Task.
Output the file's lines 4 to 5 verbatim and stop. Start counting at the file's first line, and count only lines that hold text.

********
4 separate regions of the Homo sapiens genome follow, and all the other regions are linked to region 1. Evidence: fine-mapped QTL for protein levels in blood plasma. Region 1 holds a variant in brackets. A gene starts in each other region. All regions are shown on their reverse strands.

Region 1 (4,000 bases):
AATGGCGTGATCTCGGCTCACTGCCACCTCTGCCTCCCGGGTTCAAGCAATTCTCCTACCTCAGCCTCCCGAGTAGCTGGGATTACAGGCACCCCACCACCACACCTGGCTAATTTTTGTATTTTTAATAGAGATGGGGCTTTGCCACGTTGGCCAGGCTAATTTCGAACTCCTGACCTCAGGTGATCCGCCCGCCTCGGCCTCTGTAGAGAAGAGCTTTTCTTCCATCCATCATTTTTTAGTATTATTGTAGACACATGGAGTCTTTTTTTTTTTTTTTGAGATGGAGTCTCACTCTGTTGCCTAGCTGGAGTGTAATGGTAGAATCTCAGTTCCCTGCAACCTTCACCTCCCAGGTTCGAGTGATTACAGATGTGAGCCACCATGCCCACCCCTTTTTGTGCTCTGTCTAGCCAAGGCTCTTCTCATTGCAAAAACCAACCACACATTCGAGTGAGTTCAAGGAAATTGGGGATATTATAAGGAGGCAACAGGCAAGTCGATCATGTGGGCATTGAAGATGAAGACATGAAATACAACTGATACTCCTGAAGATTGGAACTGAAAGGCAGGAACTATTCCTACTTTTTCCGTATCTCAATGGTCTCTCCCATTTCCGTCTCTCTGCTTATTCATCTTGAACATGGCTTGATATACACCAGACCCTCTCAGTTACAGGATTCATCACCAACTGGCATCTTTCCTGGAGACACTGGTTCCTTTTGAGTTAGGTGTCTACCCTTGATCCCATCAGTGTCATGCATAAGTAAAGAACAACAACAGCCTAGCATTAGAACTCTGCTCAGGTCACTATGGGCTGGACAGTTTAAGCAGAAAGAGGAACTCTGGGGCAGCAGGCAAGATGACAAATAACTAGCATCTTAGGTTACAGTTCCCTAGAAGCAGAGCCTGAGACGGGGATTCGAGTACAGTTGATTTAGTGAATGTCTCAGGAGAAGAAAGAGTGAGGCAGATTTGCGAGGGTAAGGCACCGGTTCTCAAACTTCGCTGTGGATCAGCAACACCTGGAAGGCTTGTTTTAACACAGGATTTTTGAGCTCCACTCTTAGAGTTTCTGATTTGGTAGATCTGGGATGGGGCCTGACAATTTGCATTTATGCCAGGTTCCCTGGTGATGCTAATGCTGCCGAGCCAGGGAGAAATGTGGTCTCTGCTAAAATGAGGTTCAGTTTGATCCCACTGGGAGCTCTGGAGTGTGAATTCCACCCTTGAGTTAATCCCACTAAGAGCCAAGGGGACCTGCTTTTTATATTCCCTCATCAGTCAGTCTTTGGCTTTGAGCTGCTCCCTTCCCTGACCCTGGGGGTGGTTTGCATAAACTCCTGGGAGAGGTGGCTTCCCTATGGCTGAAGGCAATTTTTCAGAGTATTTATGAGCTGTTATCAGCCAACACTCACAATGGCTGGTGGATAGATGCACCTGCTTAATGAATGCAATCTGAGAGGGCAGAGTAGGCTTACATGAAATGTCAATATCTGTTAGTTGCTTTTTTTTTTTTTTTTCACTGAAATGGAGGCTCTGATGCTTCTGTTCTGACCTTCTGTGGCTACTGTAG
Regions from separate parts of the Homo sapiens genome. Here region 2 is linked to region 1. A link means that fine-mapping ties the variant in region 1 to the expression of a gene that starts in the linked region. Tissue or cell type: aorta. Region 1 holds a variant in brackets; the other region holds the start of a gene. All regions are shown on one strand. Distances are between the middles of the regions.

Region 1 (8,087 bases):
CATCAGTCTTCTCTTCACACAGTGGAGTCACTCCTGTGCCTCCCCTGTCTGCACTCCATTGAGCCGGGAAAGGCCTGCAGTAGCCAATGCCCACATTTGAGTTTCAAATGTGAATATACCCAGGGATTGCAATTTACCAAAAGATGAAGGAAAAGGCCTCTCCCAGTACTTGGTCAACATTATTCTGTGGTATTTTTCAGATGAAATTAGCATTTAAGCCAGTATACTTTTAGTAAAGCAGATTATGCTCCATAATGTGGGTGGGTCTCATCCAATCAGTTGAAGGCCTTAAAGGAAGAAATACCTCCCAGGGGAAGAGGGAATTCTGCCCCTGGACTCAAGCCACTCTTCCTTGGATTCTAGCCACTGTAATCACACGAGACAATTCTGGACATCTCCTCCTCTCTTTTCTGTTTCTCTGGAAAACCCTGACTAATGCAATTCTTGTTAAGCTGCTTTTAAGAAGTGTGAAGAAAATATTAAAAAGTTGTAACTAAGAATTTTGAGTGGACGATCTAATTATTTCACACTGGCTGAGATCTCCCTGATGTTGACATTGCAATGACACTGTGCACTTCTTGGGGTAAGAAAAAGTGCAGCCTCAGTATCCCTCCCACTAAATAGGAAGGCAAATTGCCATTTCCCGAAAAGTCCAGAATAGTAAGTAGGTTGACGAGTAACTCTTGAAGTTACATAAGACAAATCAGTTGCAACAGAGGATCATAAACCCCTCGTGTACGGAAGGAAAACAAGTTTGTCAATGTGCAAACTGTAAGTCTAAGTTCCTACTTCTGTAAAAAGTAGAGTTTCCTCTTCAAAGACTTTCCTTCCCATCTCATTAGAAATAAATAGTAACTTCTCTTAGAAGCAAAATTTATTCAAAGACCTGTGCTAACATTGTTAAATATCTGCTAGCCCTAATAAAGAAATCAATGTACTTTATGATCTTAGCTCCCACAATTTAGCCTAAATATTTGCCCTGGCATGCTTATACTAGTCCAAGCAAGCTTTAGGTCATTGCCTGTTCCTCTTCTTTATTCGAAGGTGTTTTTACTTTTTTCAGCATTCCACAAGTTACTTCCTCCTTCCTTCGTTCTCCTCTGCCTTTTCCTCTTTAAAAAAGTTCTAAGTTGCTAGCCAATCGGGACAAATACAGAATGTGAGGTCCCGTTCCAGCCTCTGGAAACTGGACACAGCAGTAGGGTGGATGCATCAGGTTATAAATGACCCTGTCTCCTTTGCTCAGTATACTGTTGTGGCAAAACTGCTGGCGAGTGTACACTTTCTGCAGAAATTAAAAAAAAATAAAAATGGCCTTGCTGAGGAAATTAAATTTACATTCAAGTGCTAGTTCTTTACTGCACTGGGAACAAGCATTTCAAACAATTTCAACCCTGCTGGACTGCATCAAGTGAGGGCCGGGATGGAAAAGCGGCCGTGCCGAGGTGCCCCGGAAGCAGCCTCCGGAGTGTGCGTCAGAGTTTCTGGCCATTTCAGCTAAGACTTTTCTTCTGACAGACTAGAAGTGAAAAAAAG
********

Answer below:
Regions from separate parts of the Homo sapiens genome. Here region 2 is linked to region 1. A link means that fine-mapping ties the variant in region 1 to the expression of a gene that starts in the linked region. Tissue or cell type: aorta. Region 1 holds a variant in brackets; the other region holds the start of a gene. All regions are shown on one strand. Distances are between the middles of the regions.

Region 1 (8,087 bases):